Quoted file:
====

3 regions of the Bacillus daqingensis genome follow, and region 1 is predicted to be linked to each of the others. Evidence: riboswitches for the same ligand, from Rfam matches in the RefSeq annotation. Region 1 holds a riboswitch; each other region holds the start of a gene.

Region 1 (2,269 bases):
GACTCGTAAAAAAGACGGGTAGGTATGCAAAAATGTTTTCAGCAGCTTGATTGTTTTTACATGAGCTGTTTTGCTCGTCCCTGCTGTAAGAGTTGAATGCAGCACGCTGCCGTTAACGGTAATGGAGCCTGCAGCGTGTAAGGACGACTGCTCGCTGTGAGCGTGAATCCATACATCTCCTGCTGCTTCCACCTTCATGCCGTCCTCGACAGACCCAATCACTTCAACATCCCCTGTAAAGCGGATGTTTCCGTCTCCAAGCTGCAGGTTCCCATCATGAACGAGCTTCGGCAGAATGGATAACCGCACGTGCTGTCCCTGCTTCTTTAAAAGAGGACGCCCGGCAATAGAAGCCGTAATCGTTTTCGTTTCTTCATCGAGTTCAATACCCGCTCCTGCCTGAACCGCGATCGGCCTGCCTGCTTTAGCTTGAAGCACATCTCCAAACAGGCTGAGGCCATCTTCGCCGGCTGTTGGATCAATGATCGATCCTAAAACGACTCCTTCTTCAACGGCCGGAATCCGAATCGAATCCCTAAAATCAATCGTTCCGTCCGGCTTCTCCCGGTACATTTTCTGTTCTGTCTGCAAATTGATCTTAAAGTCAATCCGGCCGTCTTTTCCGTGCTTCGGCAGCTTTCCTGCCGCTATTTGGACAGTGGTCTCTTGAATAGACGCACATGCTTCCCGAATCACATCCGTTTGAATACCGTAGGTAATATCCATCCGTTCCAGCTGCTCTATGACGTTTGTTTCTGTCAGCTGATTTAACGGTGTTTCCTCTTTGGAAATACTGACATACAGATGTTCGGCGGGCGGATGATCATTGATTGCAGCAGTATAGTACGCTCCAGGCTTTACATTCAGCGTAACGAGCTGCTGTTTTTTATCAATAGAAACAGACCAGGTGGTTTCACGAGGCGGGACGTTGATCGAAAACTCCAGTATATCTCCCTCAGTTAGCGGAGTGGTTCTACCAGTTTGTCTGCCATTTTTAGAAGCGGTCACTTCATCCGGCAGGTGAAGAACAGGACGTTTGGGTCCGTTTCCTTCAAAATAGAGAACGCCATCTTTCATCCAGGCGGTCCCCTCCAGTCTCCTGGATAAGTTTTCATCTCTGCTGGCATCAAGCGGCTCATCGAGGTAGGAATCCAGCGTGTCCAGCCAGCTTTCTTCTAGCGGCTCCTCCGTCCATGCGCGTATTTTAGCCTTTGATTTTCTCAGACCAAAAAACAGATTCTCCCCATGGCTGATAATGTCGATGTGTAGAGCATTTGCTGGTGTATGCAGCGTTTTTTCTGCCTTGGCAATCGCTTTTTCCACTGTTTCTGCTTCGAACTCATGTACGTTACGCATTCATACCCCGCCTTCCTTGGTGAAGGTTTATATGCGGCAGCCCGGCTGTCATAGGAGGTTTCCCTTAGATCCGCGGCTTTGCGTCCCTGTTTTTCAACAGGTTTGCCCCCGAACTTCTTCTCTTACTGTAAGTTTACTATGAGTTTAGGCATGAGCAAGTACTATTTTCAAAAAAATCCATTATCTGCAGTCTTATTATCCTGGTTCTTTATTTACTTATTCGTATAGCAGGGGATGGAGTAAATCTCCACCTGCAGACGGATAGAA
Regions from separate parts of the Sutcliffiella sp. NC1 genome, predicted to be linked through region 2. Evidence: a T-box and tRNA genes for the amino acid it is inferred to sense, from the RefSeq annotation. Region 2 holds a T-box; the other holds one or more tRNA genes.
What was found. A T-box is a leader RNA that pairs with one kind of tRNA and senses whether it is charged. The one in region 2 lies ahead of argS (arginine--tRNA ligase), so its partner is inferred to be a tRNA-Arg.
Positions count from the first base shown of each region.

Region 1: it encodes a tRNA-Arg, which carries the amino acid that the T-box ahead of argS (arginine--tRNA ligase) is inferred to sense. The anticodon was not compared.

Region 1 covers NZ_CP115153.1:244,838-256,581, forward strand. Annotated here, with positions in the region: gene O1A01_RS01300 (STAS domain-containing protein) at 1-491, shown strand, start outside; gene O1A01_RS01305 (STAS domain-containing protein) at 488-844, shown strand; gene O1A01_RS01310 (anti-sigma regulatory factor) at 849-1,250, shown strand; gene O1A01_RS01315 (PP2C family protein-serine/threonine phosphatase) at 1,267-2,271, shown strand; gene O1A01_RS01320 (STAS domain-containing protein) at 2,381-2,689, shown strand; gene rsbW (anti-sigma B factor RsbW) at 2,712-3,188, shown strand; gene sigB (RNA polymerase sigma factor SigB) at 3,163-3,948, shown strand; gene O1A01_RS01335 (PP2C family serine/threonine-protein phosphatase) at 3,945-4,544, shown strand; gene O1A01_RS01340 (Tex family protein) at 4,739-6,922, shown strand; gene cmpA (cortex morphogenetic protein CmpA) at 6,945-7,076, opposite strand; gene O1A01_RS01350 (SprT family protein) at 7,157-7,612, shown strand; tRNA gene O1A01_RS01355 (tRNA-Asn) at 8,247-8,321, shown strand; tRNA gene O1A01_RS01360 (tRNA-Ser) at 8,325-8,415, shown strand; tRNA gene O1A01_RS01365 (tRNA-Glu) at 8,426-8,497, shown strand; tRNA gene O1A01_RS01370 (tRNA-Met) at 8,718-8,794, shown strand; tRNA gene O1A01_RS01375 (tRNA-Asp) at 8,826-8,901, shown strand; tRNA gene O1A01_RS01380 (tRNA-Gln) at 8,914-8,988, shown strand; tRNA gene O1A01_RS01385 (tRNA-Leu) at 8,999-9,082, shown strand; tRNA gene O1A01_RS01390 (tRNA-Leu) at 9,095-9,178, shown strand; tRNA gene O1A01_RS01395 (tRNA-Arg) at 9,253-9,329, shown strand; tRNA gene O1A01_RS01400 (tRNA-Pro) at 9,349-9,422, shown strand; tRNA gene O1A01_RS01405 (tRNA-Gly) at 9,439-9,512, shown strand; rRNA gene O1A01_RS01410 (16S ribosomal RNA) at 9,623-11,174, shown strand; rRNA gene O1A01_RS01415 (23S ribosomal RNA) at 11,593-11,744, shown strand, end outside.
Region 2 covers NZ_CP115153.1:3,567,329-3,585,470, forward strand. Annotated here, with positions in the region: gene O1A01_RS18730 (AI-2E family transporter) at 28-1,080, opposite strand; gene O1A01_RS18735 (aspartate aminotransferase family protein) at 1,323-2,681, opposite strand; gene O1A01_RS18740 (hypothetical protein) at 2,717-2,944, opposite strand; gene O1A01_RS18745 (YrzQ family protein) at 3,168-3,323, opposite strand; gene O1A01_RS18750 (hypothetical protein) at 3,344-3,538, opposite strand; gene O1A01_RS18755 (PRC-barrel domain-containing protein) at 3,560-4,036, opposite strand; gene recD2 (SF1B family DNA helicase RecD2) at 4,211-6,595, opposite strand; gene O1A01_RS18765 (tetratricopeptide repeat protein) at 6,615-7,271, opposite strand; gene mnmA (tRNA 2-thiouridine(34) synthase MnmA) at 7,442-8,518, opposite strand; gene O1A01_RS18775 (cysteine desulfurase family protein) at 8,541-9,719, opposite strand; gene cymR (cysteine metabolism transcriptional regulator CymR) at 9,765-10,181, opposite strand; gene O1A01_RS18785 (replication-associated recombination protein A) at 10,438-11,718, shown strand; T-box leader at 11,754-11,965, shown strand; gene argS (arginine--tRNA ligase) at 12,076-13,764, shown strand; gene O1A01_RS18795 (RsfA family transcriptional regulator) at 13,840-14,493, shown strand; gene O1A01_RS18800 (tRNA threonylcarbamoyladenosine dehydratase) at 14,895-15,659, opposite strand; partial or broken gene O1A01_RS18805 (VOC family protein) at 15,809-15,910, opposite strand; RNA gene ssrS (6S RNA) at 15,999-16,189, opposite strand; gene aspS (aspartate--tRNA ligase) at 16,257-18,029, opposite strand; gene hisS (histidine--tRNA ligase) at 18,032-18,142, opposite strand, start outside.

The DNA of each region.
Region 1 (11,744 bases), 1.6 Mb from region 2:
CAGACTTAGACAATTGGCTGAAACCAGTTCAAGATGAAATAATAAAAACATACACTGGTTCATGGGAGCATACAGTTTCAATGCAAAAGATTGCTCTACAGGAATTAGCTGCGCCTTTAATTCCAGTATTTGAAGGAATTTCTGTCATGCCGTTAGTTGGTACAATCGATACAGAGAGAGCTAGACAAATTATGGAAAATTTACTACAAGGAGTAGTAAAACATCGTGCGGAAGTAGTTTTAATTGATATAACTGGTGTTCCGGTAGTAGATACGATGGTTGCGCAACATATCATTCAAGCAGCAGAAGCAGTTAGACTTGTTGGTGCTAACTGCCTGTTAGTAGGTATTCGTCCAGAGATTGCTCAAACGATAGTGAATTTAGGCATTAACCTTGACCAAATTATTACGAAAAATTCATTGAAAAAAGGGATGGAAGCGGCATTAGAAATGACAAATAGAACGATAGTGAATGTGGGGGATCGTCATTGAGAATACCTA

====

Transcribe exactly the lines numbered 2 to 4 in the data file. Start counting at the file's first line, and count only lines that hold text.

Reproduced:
Region 1 (2,269 bases):
GACTCGTAAAAAAGACGGGTAGGTATGCAAAAATGTTTTCAGCAGCTTGATTGTTTTTACATGAGCTGTTTTGCTCGTCCCTGCTGTAAGAGTTGAATGCAGCACGCTGCCGTTAACGGTAATGGAGCCTGCAGCGTGTAAGGACGACTGCTCGCTGTGAGCGTGAATCCATACATCTCCTGCTGCTTCCACCTTCATGCCGTCCTCGACAGACCCAATCACTTCAACATCCCCTGTAAAGCGGATGTTTCCGTCTCCAAGCTGCAGGTTCCCATCATGAACGAGCTTCGGCAGAATGGATAACCGCACGTGCTGTCCCTGCTTCTTTAAAAGAGGACGCCCGGCAATAGAAGCCGTAATCGTTTTCGTTTCTTCATCGAGTTCAATACCCGCTCCTGCCTGAACCGCGATCGGCCTGCCTGCTTTAGCTTGAAGCACATCTCCAAACAGGCTGAGGCCATCTTCGCCGGCTGTTGGATCAATGATCGATCCTAAAACGACTCCTTCTTCAACGGCCGGAATCCGAATCGAATCCCTAAAATCAATCGTTCCGTCCGGCTTCTCCCGGTACATTTTCTGTTCTGTCTGCAAATTGATCTTAAAGTCAATCCGGCCGTCTTTTCCGTGCTTCGGCAGCTTTCCTGCCGCTATTTGGACAGTGGTCTCTTGAATAGACGCACATGCTTCCCGAATCACATCCGTTTGAATACCGTAGGTAATATCCATCCGTTCCAGCTGCTCTATGACGTTTGTTTCTGTCAGCTGATTTAACGGTGTTTCCTCTTTGGAAATACTGACATACAGATGTTCGGCGGGCGGATGATCATTGATTGCAGCAGTATAGTACGCTCCAGGCTTTACATTCAGCGTAACGAGCTGCTGTTTTTTATCAATAGAAACAGACCAGGTGGTTTCACGAGGCGGGACGTTGATCGAAAACTCCAGTATATCTCCCTCAGTTAGCGGAGTGGTTCTACCAGTTTGTCTGCCATTTTTAGAAGCGGTCACTTCATCCGGCAGGTGAAGAACAGGACGTTTGGGTCCGTTTCCTTCAAAATAGAGAACGCCATCTTTCATCCAGGCGGTCCCCTCCAGTCTCCTGGATAAGTTTTCATCTCTGCTGGCATCAAGCGGCTCATCGAGGTAGGAATCCAGCGTGTCCAGCCAGCTTTCTTCTAGCGGCTCCTCCGTCCATGCGCGTATTTTAGCCTTTGATTTTCTCAGACCAAAAAACAGATTCTCCCCATGGCTGATAATGTCGATGTGTAGAGCATTTGCTGGTGTATGCAGCGTTTTTTCTGCCTTGGCAATCGCTTTTTCCACTGTTTCTGCTTCGAACTCATGTACGTTACGCATTCATACCCCGCCTTCCTTGGTGAAGGTTTATATGCGGCAGCCCGGCTGTCATAGGAGGTTTCCCTTAGATCCGCGGCTTTGCGTCCCTGTTTTTCAACAGGTTTGCCCCCGAACTTCTTCTCTTACTGTAAGTTTACTATGAGTTTAGGCATGAGCAAGTACTATTTTCAAAAAAATCCATTATCTGCAGTCTTATTATCCTGGTTCTTTATTTACTTATTCGTATAGCAGGGGATGGAGTAAATCTCCACCTGCAGACGGATAGAA
Regions from separate parts of the Sutcliffiella sp. NC1 genome, predicted to be linked through region 2. Evidence: a T-box and tRNA genes for the amino acid it is inferred to sense, from the RefSeq annotation. Region 2 holds a T-box; the other holds one or more tRNA genes.